Re: compensation -- When did our society embrace the idea that anyone owes us something for our time or energy? Yes, this situation was an unanticipated waste of time, but that's a fairly standard (tho' often deeply annoying) part of living.Delete
This reminds me of a story of how as children, my stepsisters used to complain that "it's not fair." My stepdad always patiently responded, "Life's not fair." He raised 3 amazing daughters who respect others and take responsibility for themselves & their actions, just as Fizzy showed her daughter to do in this situation.
And even though I wanted her daughter to be rewarded with an easy lesson, too, sometimes being honest means taking a harder road. Maybe this wasn't the ideal time for Fizzy's daughter to grow familiar with that, but you know what they say about the best laid plans of mice and men...
I think in this case the compensation isn't so much about being "owed" as them bribing me to keep shopping there after having such an unpleasant experience. A lot of places will definitely do that to keep the customers happy and not go out of business. I doubt Kmart cares.Delete
Maybe change the rule to only items over $10. Like the 3 second rule with dropped food on the floor.ReplyDelete
How many times have you been charged for stuff that never made it into your bag and you had to go back and get it? After already getting home. How many times was it really not worth it?
Regarding pretzel's comment, I understand where you're coming from, but as Dr.ReplyDelete
Fizzy pointed out, it's not about being "owed" as it is acknowledging a mistake
was made. We have erasers on the back of pencils because we're imperfect.
I can't speak for Dr. Fizzy, but if they had acknowledged their error instead of brushing her off, I believe it would have diffused the situation.
If it's a store like mine, there is NO POSSIBLE WAY to just enter a price into the system. You went into a store during back to school, when half the employees have gone back to school themselves, and the only people left are those who are stuck there. The store WANTS your money, but when corporate sticks a hiring freeze and cuts hours right when there's a mass exodus, stores have to make do with what they have. I'm currently the ONLY tech at my store, because the people who want the job tend to half-ass everything, and all my knowledgeable people left. I got in 45 machines to fix over the last week, and I am expected to get each done in 3 days, AND help customers on the floor, AND put away load, AND sell cellphones, AND still have the department looking spotless. I do it by working very long hours and getting to every customer as I can! I doubt they were trying to "brush you off," but merely already busy with several OTHER fires that were a bit more dire.ReplyDelete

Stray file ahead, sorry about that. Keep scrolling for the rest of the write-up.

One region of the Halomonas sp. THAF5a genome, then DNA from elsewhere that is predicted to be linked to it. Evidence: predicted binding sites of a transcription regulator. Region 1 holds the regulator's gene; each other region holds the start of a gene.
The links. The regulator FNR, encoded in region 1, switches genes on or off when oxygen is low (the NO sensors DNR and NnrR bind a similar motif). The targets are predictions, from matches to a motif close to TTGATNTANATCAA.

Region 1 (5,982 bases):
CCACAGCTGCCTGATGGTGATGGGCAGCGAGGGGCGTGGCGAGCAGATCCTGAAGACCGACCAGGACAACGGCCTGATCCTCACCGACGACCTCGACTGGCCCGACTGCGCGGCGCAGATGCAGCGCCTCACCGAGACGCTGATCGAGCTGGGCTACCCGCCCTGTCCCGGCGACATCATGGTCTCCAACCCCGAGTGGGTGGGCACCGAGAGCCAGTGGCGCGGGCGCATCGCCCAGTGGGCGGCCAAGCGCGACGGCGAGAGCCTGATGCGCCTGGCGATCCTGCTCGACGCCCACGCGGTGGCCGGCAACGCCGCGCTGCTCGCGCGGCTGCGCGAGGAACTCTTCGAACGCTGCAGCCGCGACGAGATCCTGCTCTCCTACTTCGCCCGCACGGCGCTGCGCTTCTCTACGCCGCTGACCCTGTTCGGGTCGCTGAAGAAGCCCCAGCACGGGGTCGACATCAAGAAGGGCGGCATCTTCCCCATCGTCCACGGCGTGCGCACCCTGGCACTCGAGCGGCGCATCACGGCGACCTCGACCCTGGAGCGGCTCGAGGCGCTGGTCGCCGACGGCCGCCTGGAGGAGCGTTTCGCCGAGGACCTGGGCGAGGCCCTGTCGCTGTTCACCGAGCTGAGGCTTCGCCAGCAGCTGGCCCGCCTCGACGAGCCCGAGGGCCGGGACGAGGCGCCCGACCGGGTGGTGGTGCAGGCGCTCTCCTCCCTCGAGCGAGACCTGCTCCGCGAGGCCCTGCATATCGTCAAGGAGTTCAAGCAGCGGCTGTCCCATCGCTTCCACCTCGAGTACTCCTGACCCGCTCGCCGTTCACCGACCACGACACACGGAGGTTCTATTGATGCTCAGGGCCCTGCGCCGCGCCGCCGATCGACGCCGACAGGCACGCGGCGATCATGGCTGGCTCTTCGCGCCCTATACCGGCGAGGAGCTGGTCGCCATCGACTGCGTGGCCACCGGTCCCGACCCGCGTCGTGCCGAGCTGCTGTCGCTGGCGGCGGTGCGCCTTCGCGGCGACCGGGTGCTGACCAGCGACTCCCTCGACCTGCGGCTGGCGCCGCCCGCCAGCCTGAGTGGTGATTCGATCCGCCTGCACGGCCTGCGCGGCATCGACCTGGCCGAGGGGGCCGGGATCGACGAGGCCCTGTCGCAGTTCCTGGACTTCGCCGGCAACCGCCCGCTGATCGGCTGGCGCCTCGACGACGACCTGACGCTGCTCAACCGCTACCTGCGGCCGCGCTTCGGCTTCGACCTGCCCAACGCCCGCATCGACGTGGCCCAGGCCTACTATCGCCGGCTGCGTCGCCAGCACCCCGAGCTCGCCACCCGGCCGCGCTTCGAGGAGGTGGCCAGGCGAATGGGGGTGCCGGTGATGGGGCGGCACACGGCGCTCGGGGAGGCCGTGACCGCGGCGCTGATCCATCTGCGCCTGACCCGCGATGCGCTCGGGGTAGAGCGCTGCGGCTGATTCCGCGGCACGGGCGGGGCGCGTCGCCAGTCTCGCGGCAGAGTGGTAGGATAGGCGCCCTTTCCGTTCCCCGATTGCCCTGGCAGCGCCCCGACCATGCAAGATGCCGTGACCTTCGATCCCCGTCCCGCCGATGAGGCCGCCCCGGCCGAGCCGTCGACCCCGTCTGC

You should have nicely asked for a manager in the beginning, and that would have gotten you out of the line. Just keep in mind that the manager may have been dealing with 5 other people at once. It's wonderful that you were trying to be honest, but the moment someone asks for a price reduction BECAUSE of their honesty raises all sorts of red flags for any retail employee. You weren't "owed" anything just because you chose not to steal.
Sorry, Fizzy, you were trying to do the right thing, but I strongly believe you were in the wrong.
Well, look at it this way: do you think a person who has to wait 20 to 30 minutes to buy a simple pair of sunglasses would ever shop at that store again? Especially when there is a perfectly good target about a mile away? It's not about what is "right" as much as what is good business. If they continue to treat customers that way, soon they won't have any. For the price of three dollars sunglasses, they probably cost themselves hundreds of dollars of business from me.Delete
Does this type of thing never happen at Target? I'm sure it does. The customer:staff ratio just wasn't in the favor of of the customers that day. We deal with the same thing in the hospitals and clinics too, don't we? It's always understandable when patients are upset over delays, and maybe we could do better, but there are limits to how much can be done when you are truly swamped. It doesn't sound like anyone was rude to you; in fact, they even recognized that you were inconvenienced and tried to offer something to compensate (50% discount... not that it means much on a $3 pair of sunglasses).Delete